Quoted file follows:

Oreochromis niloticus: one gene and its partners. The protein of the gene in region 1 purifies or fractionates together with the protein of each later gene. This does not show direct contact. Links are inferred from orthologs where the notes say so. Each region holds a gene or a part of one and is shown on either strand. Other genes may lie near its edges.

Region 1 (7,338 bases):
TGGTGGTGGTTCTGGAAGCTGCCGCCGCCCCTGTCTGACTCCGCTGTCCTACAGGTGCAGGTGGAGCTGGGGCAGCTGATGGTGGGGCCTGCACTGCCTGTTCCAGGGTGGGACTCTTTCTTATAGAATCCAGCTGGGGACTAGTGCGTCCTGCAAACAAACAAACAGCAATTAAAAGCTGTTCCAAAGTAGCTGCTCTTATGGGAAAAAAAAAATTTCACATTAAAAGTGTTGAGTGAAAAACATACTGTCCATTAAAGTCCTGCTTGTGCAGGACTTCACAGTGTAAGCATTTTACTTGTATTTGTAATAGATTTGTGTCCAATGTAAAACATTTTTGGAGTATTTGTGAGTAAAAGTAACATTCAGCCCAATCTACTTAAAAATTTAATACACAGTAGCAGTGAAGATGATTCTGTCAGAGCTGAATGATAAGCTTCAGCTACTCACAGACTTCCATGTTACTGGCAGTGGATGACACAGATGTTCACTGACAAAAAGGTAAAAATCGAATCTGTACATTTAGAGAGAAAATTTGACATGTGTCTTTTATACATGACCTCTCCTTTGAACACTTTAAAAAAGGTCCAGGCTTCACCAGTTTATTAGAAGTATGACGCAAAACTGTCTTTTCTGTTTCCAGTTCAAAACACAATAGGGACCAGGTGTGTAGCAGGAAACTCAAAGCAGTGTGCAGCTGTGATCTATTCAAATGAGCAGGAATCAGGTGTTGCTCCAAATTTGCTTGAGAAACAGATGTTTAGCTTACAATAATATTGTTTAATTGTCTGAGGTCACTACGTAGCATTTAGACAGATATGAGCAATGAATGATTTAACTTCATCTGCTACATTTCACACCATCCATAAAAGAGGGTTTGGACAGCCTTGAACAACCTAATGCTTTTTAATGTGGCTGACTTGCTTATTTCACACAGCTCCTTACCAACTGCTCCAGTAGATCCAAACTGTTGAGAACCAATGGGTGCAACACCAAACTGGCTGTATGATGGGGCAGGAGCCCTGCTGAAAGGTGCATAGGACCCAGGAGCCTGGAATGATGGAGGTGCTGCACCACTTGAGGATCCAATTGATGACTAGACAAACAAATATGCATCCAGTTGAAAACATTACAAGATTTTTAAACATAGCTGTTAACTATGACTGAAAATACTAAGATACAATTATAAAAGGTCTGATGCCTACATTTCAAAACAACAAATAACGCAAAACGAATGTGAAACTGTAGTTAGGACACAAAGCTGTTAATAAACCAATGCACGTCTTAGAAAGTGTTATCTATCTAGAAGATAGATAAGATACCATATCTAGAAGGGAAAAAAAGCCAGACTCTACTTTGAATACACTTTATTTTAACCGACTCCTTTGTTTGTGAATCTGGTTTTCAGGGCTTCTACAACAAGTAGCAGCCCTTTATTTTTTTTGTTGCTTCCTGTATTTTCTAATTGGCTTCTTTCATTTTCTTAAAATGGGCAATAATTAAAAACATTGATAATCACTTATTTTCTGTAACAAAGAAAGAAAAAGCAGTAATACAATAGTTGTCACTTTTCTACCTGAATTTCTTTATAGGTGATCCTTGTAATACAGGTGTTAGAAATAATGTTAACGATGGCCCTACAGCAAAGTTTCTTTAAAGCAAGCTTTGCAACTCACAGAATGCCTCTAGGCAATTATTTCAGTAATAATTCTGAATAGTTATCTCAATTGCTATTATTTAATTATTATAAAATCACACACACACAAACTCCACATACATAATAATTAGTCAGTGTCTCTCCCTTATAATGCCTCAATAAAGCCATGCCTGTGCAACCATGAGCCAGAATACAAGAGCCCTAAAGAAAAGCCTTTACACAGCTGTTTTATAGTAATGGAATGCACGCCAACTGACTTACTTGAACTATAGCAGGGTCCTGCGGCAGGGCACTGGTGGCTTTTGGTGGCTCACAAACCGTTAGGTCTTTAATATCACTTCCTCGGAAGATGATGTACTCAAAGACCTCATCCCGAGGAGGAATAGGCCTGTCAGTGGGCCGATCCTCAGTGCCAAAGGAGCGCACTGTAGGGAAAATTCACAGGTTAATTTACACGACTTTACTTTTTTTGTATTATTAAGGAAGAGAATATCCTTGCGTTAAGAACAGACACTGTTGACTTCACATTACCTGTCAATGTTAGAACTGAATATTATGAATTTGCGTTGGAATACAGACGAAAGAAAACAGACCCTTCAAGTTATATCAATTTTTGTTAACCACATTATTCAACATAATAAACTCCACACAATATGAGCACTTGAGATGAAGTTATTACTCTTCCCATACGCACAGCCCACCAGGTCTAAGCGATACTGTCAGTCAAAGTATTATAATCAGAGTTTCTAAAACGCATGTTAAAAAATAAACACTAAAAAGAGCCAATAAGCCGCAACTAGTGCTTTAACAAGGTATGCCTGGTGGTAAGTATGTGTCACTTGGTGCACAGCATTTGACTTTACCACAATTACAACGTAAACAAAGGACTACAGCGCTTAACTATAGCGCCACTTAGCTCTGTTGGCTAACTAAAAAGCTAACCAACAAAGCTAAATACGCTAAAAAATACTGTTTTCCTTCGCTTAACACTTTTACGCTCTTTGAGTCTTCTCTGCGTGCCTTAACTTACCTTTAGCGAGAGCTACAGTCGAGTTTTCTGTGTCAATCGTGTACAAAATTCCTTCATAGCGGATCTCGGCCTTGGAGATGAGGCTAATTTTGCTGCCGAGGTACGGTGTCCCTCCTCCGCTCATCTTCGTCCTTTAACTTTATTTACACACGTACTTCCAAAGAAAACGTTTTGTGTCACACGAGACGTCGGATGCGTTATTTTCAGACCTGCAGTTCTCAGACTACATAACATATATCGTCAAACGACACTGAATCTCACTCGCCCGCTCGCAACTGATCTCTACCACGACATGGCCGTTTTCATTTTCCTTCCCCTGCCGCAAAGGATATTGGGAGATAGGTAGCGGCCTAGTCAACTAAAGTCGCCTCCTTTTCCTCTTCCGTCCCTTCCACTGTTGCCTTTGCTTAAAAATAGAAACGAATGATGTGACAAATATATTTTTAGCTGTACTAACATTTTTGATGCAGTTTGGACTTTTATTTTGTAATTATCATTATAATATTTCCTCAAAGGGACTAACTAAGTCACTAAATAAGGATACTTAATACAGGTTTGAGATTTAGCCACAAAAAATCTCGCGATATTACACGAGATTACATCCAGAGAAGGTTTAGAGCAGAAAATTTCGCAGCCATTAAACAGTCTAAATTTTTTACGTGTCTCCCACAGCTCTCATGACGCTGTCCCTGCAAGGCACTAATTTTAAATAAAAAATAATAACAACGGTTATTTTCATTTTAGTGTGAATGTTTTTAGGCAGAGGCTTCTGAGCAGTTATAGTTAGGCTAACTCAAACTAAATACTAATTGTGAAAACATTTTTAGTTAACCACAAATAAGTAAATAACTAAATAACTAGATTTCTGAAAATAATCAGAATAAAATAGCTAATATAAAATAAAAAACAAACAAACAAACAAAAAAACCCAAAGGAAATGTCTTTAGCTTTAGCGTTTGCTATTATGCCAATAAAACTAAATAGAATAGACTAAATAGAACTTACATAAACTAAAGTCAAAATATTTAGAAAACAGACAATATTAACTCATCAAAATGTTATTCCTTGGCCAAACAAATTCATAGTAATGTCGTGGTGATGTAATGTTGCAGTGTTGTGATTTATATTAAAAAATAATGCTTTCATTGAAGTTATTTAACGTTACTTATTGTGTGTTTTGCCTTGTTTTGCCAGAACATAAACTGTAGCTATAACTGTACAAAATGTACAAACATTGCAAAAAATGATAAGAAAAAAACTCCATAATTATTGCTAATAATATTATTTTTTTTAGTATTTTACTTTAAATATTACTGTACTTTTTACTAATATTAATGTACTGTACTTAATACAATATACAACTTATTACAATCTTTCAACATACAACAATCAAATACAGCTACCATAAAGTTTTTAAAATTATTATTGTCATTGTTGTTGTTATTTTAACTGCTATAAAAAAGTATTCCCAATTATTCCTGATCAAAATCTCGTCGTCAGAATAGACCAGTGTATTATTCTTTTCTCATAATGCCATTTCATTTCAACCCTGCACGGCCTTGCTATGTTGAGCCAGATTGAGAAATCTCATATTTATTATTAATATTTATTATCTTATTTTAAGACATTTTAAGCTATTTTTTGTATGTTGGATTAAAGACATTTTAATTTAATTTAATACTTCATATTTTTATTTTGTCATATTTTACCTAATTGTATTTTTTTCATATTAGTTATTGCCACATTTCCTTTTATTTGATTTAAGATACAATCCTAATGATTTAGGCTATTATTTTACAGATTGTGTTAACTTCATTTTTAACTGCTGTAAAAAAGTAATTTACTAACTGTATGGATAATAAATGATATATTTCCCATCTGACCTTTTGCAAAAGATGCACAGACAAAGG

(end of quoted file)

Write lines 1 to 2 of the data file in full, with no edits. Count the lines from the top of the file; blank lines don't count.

Oreochromis niloticus: one gene and its partners. The protein of the gene in region 1 purifies or fractionates together with the protein of each later gene. This does not show direct contact. Links are inferred from orthologs where the notes say so. Each region holds a gene or a part of one and is shown on either strand. Other genes may lie near its edges.

Region 1 (7,338 bases):